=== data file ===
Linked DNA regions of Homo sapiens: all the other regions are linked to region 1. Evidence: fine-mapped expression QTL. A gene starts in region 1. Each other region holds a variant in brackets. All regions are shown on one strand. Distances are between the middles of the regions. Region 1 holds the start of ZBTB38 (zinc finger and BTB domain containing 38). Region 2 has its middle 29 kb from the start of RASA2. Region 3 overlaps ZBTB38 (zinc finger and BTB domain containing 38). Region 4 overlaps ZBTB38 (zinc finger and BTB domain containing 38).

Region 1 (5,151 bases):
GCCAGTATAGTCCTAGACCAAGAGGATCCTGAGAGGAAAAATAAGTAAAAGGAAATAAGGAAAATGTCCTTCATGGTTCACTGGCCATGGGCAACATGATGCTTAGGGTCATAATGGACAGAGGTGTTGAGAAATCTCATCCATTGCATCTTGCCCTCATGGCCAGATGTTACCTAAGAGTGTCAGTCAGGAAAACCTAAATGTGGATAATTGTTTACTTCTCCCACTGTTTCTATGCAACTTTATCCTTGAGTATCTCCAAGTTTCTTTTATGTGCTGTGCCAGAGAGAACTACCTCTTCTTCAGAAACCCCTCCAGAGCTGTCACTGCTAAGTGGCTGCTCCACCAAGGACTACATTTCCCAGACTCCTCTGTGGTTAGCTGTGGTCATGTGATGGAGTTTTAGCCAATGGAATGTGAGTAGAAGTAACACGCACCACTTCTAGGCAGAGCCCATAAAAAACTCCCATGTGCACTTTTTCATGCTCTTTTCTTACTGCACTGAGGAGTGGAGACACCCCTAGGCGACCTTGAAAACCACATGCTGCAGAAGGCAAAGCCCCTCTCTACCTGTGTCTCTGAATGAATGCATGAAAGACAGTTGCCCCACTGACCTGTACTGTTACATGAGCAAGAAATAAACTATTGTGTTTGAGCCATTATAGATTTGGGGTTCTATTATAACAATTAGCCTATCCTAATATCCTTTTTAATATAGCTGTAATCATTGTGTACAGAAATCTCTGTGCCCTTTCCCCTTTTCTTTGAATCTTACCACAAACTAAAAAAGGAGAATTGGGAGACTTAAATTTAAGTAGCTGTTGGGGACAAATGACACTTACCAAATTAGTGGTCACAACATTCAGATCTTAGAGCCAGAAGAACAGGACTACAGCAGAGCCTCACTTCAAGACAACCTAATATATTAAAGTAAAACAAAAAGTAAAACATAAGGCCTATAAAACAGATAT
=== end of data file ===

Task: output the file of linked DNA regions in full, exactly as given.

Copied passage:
Linked DNA regions of Homo sapiens: all the other regions are linked to region 1. Evidence: fine-mapped expression QTL. A gene starts in region 1. Each other region holds a variant in brackets. All regions are shown on one strand. Distances are between the middles of the regions. Region 1 holds the start of ZBTB38 (zinc finger and BTB domain containing 38). Region 2 has its middle 29 kb from the start of RASA2. Region 3 overlaps ZBTB38 (zinc finger and BTB domain containing 38). Region 4 overlaps ZBTB38 (zinc finger and BTB domain containing 38).

Region 1 (5,151 bases):
GCCAGTATAGTCCTAGACCAAGAGGATCCTGAGAGGAAAAATAAGTAAAAGGAAATAAGGAAAATGTCCTTCATGGTTCACTGGCCATGGGCAACATGATGCTTAGGGTCATAATGGACAGAGGTGTTGAGAAATCTCATCCATTGCATCTTGCCCTCATGGCCAGATGTTACCTAAGAGTGTCAGTCAGGAAAACCTAAATGTGGATAATTGTTTACTTCTCCCACTGTTTCTATGCAACTTTATCCTTGAGTATCTCCAAGTTTCTTTTATGTGCTGTGCCAGAGAGAACTACCTCTTCTTCAGAAACCCCTCCAGAGCTGTCACTGCTAAGTGGCTGCTCCACCAAGGACTACATTTCCCAGACTCCTCTGTGGTTAGCTGTGGTCATGTGATGGAGTTTTAGCCAATGGAATGTGAGTAGAAGTAACACGCACCACTTCTAGGCAGAGCCCATAAAAAACTCCCATGTGCACTTTTTCATGCTCTTTTCTTACTGCACTGAGGAGTGGAGACACCCCTAGGCGACCTTGAAAACCACATGCTGCAGAAGGCAAAGCCCCTCTCTACCTGTGTCTCTGAATGAATGCATGAAAGACAGTTGCCCCACTGACCTGTACTGTTACATGAGCAAGAAATAAACTATTGTGTTTGAGCCATTATAGATTTGGGGTTCTATTATAACAATTAGCCTATCCTAATATCCTTTTTAATATAGCTGTAATCATTGTGTACAGAAATCTCTGTGCCCTTTCCCCTTTTCTTTGAATCTTACCACAAACTAAAAAAGGAGAATTGGGAGACTTAAATTTAAGTAGCTGTTGGGGACAAATGACACTTACCAAATTAGTGGTCACAACATTCAGATCTTAGAGCCAGAAGAACAGGACTACAGCAGAGCCTCACTTCAAGACAACCTAATATATTAAAGTAAAACAAAAAGTAAAACATAAGGCCTATAAAACAGATAT